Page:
Mentions | Issue 2 ​


The Entire History of the Louisiana Purchase (1997) |


People from New Mexico rarely let themselves off the hook for making art about New Mexico. Joshua Oppenheimer, the director of The Act of Killing and The Look of Silence, partially grew up in Santa Fe, a city dedicated to selling the state to outsiders. This film mixes archival footage with the fictional  story of a woman living near the Trinity Site, where the atomic bomb — the doing of a different Oppenheimer — was? first detonated. She believes her baby to have been immaculately conceived, before deciding it’s the second coming of Lucifer. She kills it in the microwave. Oppenheimer’s work, like Kubrick’s, considers the overwhelming legacy of the genocide of Indigenous people in North America: blood pours out of the microwave as if from the Overlook Hotel elevator.

E. S. B.

“DVD Menu” |


Anchored by Rob Moose’s gravelly violin, the spacious little instrumental intro to Phoebe Bridger’s Punisher, could easily work as a prestige-TV theme song. But as its title suggests, “DVD Menu”  will also take 20th-century babies back to those pre-Netflix nights where you’d pop in the disc and go make popcorn as a thirty-second snippet of the film’s soundtrack repeats, repeats, and slowly sinks into your nightmares.


The Beach Bum |


Is it possible for a single movie to eliminate every positive feeling you have toward a director? 


Reptile Facebook Groups |


A scene where the harshness of the reptilian world — where dinner means live rats, not Purina — clashes absurdly with the infantilized mewling of pet culture. Photos of grass snakes draped on school-aged kids appear alongside screeds against faulty gecko deliveries and the rotting, ulcerated nodules of S.F.D. (Snake Fungal Disease). Some groups are highly specialized. Try Reptile and Amphibian Bioactive Setups for how-tos on low-maintenance enclosures; DIY Terrariums for help with hydro rocks or fake moss bundles; or Rehome your unwanted reptiles here for giving up. But most are social spaces to mingle, gossip, and swap tips on things like “field herping.” Facebook may have gotten older, conservative, and conspiratorial (look no further than South Dakota Reptiles to find QAnon’s trace on the platform’s collective psyche), but the internet’s tendency toward monoculture yields many rabbit holes. Some people just care about Malagasy leaf-nosed snakes. 


Reds (1981) |


“You don’t rewrite my writing!” John Reed says twice in Reds: first to one of his New York editors, Peter Van Wherry; and then, a couple of cinematic hours and several historical years later, to Grigory Zinoviev, one of the seven members of the first Soviet Politburo.Van Wherry is a fictional character, and, played by Gene Hackman, he stands in for any gin-soaked hack the world over — they fuck with your copy because they can. Zinoviev, played by actual writer Jerzy Kosinski, rewrote Reed’s address to revolutionaries in Baku, changing his call for international class war to a call for holy war against the American infidel: don’t go into politics if you don’t want your copy fucked with. (Zinoviev was executed by Stalin in 1936 after the Trial of the Sixteen.) In between these episodes of nonconsensual editing, we witness the love affair of Reed and Louise Bryant — a passion hashed out between Warren Beatty and Diane Keaton across typewriters, where lovers’ quarrels over which line to put in the lede lead straight to the bedroom. It’s safe to say that Hollywood will never produce another epic on the joys and pains of freelancing and leftism quite so lavish. Also featuring Jack Nicholson, as Eugene O’Neill, Reed’s friend who had an affair with Bryant, and apparently never entered a room without asking, “Where’s the whiskey?”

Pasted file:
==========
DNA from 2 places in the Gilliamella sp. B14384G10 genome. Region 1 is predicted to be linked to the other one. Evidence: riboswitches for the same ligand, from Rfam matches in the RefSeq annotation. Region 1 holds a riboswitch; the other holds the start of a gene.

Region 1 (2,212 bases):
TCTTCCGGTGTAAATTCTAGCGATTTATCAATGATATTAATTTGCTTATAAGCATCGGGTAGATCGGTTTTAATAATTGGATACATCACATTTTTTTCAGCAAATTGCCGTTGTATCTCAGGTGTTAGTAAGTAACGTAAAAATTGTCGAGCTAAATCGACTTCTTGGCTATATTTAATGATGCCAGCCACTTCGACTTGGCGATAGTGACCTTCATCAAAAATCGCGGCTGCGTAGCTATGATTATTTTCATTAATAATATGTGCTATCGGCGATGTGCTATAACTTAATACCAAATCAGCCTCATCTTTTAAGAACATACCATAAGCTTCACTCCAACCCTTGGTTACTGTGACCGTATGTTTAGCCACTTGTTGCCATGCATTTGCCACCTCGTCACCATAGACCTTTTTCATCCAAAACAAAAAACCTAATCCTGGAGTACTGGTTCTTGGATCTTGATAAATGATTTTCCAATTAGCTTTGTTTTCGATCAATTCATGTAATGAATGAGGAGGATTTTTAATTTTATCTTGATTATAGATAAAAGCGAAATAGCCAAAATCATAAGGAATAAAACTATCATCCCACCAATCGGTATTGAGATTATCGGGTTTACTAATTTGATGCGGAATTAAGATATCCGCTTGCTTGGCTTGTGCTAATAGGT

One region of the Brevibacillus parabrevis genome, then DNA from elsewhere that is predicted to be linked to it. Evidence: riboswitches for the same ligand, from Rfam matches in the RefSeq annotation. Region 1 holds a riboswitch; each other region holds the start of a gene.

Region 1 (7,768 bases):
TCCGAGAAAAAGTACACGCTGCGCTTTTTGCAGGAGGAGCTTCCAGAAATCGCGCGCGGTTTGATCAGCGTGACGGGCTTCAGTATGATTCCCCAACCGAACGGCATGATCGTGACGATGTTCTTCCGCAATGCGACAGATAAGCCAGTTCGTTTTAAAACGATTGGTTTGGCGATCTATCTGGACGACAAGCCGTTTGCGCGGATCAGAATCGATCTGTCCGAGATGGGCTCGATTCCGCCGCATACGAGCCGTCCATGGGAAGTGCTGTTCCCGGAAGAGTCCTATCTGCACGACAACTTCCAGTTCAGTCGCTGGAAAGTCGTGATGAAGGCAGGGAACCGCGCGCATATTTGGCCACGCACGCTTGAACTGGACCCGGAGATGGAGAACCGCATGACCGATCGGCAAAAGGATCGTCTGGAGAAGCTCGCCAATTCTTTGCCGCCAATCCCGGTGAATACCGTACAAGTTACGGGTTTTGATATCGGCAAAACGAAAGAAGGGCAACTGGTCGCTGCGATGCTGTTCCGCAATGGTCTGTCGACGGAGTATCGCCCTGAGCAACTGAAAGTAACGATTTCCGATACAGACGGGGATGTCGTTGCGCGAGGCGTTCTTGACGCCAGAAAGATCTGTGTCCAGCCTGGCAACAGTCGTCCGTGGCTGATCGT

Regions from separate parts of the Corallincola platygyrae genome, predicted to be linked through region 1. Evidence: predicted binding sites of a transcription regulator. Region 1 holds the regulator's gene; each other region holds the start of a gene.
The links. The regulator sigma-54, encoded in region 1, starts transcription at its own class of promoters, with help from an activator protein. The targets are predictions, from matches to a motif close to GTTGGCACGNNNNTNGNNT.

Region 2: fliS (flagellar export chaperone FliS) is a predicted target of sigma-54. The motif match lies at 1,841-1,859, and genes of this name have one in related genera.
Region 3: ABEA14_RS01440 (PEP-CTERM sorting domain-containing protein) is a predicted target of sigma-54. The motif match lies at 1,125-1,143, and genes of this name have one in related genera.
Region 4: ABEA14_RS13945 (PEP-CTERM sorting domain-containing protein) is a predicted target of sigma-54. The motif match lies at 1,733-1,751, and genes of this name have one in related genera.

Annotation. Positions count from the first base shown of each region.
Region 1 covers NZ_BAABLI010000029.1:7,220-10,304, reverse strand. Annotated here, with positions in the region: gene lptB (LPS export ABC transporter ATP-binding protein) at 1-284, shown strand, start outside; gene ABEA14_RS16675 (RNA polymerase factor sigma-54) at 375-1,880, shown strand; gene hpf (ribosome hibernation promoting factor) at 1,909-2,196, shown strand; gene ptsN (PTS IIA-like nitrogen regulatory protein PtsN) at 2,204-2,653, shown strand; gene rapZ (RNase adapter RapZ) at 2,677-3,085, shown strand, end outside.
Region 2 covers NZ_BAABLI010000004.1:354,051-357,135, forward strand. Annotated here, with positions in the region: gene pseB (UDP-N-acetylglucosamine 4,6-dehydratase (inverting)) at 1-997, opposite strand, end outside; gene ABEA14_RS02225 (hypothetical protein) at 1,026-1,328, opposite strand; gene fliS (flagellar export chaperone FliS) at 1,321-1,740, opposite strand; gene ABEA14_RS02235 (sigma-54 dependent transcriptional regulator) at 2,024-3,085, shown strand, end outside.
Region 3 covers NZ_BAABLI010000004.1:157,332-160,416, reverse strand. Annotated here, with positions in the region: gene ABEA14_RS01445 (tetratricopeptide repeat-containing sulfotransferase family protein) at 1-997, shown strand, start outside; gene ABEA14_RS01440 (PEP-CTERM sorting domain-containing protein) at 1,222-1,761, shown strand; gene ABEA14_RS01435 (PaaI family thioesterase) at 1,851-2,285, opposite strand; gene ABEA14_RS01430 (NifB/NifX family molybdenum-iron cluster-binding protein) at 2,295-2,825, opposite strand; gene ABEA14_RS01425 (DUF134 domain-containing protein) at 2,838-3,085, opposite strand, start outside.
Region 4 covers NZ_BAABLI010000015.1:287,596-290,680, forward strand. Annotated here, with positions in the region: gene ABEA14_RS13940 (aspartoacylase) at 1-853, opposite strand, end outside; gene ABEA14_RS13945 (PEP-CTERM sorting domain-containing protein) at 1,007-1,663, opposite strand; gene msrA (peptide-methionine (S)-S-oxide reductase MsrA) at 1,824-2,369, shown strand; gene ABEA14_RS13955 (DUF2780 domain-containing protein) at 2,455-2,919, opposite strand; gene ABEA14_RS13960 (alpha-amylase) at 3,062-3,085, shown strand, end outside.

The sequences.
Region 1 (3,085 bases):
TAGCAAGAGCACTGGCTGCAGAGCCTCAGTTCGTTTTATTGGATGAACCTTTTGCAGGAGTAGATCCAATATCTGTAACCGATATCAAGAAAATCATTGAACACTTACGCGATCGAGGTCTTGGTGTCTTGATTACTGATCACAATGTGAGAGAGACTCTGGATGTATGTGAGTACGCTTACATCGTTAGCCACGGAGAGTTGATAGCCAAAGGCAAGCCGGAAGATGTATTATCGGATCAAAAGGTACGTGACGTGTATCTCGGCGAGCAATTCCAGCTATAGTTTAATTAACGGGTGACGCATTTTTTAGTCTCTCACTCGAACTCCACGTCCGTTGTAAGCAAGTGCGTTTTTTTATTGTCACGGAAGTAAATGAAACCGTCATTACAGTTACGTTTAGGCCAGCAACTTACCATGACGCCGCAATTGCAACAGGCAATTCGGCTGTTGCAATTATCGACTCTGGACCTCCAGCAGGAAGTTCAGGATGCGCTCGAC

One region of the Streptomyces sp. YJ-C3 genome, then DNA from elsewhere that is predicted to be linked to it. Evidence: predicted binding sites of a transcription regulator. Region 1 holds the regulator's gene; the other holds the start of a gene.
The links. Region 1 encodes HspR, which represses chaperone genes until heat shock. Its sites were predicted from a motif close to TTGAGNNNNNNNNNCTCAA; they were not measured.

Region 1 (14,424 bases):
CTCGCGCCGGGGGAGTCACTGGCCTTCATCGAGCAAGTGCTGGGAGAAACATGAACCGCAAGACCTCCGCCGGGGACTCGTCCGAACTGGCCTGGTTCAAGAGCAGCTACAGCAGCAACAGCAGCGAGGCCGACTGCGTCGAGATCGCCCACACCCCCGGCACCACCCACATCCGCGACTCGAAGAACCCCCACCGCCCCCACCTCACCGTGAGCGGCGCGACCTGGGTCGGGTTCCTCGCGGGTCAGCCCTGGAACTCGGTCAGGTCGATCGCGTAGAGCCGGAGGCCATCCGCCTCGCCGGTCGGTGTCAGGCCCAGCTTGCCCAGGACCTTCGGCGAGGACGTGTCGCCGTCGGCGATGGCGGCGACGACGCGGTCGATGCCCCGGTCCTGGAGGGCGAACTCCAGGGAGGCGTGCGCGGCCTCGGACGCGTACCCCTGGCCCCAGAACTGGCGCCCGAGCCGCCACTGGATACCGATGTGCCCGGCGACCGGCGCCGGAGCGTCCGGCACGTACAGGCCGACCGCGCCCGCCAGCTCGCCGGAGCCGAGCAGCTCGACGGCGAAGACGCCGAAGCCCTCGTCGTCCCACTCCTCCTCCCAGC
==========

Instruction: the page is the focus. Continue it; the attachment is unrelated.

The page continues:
Emma Willard’s Maps of Time |


Mesmerizing illustrations of time, if you can get past the fine-with-genocide brand of nationalism woven through Willard’s renderings of American “manifest destiny.” Modern visual timelines — screentime apps, work calendars, and more recently, Covid-19 mortality charts — tend to be suffocating and dimensionless; Willard’s chronologically-constructed rivers, valleys, and temples, give time space to breathe.


Natalie Portman’s Master Class |


I learned that shuffling the stuff around on every surface in a room shows people that you’re very upset. 


Blue Circle’s Classic Norwegian Roasted Salmon |


The fish is impressively sculpted into an almost perfect, believably salmon-colored, rectangular prism. With wild salmon in their final century of existence, one can rest easy knowing that we’ve perfected the industrial salmon product to replace them. A product that briefly swims, eats, lives, and dies so that it can become the ideal pinkish-monolith for Whole Foods shoppers everywhere.


Nomadland (2020) |